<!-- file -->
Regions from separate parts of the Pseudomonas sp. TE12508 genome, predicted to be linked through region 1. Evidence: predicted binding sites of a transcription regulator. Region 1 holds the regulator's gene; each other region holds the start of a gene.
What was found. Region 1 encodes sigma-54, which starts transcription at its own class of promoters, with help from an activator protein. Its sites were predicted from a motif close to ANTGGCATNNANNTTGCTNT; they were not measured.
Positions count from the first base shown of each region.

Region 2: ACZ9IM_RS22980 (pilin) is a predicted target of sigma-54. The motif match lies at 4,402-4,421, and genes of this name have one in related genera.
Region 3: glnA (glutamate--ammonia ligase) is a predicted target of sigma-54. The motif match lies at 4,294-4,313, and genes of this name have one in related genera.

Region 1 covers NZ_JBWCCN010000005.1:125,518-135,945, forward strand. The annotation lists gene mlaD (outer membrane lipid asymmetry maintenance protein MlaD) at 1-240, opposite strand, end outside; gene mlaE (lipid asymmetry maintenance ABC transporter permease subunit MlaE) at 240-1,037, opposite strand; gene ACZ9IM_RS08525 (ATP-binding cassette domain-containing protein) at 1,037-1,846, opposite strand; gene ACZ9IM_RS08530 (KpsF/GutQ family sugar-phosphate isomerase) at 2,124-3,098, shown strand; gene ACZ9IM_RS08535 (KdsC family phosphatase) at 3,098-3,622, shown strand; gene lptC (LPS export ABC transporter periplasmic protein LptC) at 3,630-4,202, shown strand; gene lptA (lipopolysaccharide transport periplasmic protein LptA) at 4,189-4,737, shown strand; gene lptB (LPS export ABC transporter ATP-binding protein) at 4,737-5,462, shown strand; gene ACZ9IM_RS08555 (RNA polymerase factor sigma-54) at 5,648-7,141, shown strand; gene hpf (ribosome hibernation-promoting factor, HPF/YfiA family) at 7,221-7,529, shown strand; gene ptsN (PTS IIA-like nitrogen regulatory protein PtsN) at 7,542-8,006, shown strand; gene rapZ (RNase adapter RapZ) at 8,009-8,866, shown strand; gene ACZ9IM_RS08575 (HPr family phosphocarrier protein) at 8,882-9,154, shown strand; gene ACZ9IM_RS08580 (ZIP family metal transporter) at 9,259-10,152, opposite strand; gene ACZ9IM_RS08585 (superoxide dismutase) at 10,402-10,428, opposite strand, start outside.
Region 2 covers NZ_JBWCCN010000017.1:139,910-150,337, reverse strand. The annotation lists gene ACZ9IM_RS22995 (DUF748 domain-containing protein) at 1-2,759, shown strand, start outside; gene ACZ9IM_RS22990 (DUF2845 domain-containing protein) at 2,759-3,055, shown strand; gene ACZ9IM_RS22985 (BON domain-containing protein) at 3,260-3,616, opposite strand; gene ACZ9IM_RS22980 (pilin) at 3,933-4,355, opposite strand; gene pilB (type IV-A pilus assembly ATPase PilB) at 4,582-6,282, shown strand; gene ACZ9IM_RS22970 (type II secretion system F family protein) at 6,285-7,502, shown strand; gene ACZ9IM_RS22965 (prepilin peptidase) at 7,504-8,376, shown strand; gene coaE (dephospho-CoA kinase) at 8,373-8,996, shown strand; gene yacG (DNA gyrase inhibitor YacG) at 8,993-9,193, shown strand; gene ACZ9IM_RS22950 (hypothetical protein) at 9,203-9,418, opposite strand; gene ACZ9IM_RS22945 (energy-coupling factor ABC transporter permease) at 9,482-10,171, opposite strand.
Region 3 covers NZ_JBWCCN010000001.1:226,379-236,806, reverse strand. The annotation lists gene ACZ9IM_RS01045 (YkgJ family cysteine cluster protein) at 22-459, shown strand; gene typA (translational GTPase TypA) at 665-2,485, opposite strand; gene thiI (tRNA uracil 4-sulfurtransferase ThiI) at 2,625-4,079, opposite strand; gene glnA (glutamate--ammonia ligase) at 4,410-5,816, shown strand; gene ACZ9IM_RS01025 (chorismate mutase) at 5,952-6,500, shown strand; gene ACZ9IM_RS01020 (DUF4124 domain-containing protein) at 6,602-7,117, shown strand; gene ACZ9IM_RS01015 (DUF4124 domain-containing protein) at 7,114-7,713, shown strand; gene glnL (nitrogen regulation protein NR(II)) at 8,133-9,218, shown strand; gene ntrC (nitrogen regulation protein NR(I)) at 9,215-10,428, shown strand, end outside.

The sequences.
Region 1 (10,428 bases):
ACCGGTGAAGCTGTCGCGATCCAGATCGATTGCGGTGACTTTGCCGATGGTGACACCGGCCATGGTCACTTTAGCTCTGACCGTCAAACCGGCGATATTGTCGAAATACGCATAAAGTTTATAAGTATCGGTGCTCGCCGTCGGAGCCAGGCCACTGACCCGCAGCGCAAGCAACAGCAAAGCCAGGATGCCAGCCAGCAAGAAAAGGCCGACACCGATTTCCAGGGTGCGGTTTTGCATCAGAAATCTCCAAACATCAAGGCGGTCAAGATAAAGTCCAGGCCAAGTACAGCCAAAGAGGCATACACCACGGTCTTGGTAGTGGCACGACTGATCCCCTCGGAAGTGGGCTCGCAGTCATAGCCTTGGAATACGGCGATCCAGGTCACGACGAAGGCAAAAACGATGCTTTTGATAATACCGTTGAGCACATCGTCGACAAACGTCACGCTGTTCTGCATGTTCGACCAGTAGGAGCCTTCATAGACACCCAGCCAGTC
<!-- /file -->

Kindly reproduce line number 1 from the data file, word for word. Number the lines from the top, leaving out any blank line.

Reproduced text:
Regions from separate parts of the Pseudomonas sp. TE12508 genome, predicted to be linked through region 1. Evidence: predicted binding sites of a transcription regulator. Region 1 holds the regulator's gene; each other region holds the start of a gene.